CIA director William Burns predicted last month that Putin might not be done with Yevgeny Prigozhin.
Prigozhin led a short-lived coup against Russian military leaders exactly two months ago.
On Wednesday, Russian media outlet TASS reported that Prigozhin was a passenger on a crashed plane.
CIA Director Bill Burns predicted last month that Wagner mercenary leader Yevgeny Prigozhin probably hadn't seen the last of Vladimir Putin's wrath after the warlord staged a failed coup against the Kremlin.
"Putin is someone who generally thinks that revenge is a dish best served cold," Burns said at an annual security forum in Aspen. "In my experience, Putin is the ultimate apostle of payback so I would be surprised if Prigozhin escapes further retribution for this."
Russian state media outlet TASS reported on Wednesday that Prigozhin was a passenger on a plane that crashed in the Tver region right outside of Moscow. All ten people on board the flight are reportedly dead.
Prigozhin — who once earned the nickname "Putin's Chef" after the Russian President began eating at his restaurants and giving his catering business government contracts — had publicly criticized the Kremlin and Russian military leadership for their botched war plans in Ukraine, including apparent misuse of Wager mercenaries.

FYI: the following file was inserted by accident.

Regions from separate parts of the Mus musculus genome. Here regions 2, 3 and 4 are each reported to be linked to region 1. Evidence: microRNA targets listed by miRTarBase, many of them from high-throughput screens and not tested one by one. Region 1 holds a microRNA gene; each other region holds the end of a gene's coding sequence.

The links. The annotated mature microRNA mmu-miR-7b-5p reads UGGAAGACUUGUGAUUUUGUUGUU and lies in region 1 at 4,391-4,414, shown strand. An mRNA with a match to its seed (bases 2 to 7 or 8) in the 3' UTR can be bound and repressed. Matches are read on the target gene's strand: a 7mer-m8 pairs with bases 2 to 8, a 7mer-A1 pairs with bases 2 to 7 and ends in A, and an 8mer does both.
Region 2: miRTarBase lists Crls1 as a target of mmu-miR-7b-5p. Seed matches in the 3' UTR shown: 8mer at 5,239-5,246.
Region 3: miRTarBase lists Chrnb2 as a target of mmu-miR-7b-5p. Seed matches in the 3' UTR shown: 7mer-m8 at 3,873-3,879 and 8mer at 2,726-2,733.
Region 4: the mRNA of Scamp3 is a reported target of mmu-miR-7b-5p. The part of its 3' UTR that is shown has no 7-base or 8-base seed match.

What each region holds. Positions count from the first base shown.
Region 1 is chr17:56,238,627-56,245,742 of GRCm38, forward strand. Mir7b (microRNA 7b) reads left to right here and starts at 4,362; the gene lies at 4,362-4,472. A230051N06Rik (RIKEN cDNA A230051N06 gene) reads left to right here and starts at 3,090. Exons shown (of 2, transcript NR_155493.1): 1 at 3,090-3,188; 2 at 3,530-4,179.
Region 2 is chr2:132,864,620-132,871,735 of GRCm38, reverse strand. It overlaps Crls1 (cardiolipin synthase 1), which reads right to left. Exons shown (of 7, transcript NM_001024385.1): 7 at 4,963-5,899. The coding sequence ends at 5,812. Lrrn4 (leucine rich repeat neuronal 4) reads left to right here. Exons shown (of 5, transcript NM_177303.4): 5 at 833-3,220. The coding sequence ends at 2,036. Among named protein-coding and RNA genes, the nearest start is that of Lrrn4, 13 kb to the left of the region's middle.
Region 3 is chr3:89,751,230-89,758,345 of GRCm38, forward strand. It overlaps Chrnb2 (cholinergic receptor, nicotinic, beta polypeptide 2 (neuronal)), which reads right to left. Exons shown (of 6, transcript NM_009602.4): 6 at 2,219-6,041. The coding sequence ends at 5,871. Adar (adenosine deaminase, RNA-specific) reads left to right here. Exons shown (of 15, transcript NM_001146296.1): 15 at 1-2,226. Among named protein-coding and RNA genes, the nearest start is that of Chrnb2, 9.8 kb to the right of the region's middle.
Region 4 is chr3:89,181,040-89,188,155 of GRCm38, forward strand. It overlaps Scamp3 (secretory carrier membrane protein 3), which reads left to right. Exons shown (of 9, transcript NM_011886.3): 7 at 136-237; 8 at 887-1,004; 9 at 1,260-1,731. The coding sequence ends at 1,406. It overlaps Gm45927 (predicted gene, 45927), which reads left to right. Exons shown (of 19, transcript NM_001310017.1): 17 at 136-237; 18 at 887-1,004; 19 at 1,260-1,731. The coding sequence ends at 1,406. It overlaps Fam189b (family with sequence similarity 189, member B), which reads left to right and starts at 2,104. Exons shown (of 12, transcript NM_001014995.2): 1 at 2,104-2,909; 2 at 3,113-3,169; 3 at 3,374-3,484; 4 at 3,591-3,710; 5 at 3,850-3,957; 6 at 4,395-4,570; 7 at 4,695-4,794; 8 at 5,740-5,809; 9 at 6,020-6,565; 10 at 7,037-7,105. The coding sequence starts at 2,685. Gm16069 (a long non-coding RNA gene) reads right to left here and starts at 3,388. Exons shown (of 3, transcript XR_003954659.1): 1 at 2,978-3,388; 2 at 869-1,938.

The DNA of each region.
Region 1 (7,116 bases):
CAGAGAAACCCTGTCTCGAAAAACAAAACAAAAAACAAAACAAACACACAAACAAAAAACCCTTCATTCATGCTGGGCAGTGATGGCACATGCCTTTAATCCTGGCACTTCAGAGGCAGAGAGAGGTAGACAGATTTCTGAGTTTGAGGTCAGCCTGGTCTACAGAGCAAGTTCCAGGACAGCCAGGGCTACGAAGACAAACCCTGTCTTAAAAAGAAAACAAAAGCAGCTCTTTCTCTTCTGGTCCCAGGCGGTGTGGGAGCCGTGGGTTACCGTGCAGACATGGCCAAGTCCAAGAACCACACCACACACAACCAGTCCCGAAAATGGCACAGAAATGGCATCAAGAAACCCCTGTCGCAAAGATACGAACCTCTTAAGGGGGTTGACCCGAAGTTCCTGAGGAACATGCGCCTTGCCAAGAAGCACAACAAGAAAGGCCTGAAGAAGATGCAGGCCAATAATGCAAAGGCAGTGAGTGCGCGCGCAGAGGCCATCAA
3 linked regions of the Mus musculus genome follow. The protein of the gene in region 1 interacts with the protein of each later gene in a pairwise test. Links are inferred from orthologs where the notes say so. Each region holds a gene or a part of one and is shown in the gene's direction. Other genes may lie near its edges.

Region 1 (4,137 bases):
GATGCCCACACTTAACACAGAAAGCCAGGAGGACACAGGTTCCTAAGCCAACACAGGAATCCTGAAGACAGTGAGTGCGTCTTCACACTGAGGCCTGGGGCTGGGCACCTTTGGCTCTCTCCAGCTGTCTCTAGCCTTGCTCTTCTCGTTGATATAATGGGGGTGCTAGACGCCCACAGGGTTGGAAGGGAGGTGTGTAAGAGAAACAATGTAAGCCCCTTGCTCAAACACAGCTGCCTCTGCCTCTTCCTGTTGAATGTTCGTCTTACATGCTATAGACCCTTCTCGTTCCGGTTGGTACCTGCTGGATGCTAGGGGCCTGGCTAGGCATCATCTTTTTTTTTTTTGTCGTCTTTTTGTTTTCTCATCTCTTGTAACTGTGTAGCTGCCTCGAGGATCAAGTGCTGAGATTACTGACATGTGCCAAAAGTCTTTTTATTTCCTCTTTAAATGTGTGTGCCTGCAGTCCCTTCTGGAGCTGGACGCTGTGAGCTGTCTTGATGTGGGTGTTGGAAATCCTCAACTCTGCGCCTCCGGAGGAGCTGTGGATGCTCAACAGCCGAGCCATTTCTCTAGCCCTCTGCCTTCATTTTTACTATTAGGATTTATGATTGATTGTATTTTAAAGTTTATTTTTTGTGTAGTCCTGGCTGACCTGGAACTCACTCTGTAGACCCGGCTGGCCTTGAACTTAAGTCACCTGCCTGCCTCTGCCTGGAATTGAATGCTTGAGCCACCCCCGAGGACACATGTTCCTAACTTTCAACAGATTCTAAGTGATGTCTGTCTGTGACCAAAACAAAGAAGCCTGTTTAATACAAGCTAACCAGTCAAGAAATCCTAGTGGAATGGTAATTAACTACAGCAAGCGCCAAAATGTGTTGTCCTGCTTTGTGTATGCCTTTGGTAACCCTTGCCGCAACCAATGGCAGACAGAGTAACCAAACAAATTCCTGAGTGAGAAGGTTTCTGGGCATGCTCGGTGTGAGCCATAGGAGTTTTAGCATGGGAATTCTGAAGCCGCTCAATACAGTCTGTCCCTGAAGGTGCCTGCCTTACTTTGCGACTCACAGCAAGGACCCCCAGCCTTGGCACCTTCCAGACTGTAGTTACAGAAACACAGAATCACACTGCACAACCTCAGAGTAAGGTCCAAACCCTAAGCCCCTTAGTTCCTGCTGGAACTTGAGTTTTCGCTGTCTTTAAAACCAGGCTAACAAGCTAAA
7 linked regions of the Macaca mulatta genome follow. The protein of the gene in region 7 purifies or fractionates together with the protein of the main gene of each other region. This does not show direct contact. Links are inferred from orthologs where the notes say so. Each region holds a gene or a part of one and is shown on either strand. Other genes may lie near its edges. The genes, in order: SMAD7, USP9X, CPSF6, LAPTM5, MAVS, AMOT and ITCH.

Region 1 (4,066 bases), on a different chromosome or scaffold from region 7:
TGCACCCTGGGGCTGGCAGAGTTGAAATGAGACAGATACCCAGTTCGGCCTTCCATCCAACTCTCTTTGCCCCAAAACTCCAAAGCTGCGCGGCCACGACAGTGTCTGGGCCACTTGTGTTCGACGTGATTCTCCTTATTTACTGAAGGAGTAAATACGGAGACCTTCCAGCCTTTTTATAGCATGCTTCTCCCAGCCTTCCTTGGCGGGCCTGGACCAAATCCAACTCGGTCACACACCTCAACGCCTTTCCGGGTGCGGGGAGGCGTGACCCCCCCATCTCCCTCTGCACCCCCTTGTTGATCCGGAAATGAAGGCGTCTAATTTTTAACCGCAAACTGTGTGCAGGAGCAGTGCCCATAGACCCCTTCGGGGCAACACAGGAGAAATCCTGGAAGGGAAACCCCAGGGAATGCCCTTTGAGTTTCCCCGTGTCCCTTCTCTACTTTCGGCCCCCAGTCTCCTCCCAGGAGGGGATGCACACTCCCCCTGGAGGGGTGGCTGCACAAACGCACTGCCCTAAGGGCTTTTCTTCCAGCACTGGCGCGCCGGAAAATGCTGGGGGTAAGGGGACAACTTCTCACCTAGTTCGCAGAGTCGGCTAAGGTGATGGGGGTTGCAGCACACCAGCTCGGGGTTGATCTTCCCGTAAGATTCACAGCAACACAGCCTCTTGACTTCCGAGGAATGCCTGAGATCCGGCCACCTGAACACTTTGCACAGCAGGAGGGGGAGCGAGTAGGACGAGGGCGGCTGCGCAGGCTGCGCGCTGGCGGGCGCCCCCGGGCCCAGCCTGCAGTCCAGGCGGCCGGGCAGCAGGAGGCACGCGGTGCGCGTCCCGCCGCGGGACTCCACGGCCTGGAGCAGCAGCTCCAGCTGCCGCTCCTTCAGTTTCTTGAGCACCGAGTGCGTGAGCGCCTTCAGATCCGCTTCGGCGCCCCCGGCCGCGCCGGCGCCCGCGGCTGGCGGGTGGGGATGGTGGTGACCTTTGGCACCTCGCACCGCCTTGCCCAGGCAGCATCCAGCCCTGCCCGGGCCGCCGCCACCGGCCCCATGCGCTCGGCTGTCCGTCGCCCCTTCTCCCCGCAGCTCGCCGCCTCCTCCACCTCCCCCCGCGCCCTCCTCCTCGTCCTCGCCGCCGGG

The feud between Prigozhin and Russian higher-ups came to blows in late June, when Wagner launched a failed mutiny against Russia's military leadership in late June, with Prigozhin marching his mercenary troops toward Moscow.
But the coup was short-lived when Prigozhin appeared to make a sudden reversal, ordering his troops to turn back and stand down. A deal was then brokered by Belarusian President Alexander Lukashenko, which involved Prigozhin being exiled to Belarus while his troops could either join him, quit, or join Russian military ranks.
Since then, Prigozhin's whereabouts and standings with both Russian military leadership and Putin himself have been all over the place. He attended an in-person meeting with Putin and other Wagner commanders five days after the mutiny and then was spotted in Russia while he was supposed to be in Belarus. He attended a critical summit with African leaders in late July and then announced plans for the future of Wagner in a video likely from his Belarus camp days later. Then, the Belarusian government moved to have exiled Wagner mercenaries train Belarusian soldiers, a role previously fulfilled by Russia's military.
Just earlier this week, Prigozhin resurfaced in a video purportedly filmed from somewhere in Africa, where Wagner has long had a presence as a mercenary organization for African leaders and governments. They've reportedly committed a variety of atrocities, including killing hundreds of civilians.
If Prigozhin is dead, it's now unclear what the future of Wagner looks like and what — if any — of their operations will continue.
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